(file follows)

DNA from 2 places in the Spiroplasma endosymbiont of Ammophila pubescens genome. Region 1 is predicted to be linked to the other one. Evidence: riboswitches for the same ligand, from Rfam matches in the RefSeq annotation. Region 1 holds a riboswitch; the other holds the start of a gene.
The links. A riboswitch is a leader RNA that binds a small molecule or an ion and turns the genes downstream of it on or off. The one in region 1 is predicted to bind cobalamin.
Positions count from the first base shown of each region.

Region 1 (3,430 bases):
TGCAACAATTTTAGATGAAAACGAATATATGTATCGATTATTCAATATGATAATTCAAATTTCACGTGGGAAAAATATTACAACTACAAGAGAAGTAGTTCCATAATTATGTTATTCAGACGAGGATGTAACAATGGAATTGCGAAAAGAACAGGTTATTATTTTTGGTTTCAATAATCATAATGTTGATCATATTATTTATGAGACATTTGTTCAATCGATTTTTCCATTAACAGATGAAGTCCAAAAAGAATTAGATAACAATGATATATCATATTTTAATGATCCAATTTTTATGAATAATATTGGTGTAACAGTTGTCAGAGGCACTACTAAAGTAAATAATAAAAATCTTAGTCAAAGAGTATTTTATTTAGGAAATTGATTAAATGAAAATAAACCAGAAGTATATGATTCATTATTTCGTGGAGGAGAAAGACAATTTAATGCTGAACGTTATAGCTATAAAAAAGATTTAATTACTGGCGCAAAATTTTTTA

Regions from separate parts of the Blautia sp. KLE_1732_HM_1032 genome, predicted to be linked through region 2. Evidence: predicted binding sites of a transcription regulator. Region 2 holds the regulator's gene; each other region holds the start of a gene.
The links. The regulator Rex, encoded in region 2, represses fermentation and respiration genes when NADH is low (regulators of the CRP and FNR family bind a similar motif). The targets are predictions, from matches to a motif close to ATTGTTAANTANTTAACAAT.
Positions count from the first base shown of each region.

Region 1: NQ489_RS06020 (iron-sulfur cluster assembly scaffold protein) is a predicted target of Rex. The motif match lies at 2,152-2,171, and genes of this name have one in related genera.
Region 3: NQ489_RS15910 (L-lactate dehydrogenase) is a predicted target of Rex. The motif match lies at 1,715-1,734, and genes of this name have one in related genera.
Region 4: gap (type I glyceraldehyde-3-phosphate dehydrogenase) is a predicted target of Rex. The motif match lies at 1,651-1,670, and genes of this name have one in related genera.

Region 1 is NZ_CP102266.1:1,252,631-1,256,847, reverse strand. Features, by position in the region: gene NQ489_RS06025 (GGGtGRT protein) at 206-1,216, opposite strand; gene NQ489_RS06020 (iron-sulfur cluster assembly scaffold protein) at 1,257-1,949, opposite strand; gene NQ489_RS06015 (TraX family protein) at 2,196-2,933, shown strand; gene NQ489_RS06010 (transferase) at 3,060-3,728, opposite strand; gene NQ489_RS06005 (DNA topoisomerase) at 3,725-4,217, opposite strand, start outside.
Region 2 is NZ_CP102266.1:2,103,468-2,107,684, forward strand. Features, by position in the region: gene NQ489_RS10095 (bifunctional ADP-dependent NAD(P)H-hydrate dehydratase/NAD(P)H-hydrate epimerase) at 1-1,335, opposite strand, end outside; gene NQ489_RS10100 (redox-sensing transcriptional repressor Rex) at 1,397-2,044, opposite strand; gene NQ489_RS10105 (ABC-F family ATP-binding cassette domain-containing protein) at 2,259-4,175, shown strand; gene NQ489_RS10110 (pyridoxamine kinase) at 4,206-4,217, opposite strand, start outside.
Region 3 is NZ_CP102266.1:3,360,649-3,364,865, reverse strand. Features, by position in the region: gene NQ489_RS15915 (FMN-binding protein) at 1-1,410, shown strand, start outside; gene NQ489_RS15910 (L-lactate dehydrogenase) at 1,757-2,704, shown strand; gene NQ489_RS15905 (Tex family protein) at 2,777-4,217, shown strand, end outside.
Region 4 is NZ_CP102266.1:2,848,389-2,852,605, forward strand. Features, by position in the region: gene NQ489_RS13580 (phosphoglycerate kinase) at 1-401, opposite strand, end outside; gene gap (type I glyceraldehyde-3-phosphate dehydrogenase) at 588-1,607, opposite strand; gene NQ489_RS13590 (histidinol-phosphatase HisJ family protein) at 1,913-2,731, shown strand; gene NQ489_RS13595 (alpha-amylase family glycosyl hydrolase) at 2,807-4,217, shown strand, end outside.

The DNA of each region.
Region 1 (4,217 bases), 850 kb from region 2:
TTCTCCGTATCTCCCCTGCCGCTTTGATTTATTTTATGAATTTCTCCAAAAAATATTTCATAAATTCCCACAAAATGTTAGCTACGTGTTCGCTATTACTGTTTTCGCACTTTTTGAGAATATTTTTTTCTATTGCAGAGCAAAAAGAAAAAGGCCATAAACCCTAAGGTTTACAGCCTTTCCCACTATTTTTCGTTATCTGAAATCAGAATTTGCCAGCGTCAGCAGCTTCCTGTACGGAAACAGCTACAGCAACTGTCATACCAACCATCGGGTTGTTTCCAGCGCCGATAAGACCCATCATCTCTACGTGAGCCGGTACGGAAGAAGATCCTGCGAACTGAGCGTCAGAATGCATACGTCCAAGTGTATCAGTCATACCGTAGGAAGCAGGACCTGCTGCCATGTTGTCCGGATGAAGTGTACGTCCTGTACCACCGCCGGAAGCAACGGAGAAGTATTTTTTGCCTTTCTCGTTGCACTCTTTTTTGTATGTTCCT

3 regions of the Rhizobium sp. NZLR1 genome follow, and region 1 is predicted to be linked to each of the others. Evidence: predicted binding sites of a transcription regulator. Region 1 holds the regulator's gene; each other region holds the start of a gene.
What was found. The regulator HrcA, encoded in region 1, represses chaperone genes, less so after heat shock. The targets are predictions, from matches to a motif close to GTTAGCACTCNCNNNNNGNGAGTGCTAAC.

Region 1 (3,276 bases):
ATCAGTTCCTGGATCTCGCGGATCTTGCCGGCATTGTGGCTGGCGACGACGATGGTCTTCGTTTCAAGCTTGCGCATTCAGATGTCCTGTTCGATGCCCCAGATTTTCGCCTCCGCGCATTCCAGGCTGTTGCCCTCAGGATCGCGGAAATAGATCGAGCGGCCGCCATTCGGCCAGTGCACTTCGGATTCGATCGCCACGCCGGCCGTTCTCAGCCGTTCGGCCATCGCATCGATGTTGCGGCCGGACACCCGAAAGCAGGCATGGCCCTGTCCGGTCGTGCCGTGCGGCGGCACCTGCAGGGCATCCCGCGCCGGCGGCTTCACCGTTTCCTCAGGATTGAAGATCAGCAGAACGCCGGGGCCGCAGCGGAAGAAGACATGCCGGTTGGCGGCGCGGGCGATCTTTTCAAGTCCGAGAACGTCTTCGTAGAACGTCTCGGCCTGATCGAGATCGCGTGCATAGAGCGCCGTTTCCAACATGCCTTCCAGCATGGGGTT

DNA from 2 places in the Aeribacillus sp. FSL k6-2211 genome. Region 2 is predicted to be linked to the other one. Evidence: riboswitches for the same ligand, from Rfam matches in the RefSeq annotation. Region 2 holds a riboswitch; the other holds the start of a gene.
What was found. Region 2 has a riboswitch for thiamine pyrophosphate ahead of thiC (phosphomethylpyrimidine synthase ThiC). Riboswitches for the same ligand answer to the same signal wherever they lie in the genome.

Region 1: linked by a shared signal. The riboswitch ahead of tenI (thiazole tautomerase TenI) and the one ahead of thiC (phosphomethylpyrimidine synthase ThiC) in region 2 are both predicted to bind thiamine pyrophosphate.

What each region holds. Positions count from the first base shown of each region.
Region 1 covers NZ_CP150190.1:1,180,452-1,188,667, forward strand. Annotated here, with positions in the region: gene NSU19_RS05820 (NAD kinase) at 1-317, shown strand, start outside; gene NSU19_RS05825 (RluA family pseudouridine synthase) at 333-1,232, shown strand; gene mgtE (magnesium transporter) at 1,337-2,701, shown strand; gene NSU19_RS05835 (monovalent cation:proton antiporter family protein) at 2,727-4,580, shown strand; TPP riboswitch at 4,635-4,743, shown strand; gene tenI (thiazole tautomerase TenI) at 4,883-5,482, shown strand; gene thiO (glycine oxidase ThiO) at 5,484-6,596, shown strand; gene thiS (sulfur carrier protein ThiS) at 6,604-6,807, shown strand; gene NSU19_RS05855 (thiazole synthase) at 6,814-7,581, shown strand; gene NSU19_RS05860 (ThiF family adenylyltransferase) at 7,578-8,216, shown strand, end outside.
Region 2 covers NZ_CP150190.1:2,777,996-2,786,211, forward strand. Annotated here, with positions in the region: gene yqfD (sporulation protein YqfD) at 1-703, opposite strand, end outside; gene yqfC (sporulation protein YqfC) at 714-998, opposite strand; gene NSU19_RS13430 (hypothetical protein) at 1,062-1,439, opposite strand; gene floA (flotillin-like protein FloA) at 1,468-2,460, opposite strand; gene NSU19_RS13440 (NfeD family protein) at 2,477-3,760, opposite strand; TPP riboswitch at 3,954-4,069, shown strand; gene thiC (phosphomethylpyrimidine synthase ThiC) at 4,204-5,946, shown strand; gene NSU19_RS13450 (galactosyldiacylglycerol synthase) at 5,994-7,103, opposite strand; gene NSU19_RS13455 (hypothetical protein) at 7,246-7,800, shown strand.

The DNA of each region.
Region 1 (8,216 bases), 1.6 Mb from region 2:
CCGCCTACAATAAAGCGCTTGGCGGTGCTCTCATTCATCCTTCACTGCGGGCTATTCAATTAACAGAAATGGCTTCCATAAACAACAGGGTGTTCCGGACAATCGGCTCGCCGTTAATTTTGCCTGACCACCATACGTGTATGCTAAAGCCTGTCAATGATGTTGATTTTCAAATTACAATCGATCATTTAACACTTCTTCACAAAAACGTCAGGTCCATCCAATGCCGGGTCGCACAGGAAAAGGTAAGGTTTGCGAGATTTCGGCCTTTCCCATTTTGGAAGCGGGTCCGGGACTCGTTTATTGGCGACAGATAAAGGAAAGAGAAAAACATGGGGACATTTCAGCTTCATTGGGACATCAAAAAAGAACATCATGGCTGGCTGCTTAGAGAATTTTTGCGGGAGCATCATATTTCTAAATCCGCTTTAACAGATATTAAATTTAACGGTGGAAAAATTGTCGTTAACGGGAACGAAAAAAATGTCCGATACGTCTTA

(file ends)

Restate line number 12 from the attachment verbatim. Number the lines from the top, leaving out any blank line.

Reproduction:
Region 1 is NZ_CP102266.1:1,252,631-1,256,847, reverse strand. Features, by position in the region: gene NQ489_RS06025 (GGGtGRT protein) at 206-1,216, opposite strand; gene NQ489_RS06020 (iron-sulfur cluster assembly scaffold protein) at 1,257-1,949, opposite strand; gene NQ489_RS06015 (TraX family protein) at 2,196-2,933, shown strand; gene NQ489_RS06010 (transferase) at 3,060-3,728, opposite strand; gene NQ489_RS06005 (DNA topoisomerase) at 3,725-4,217, opposite strand, start outside.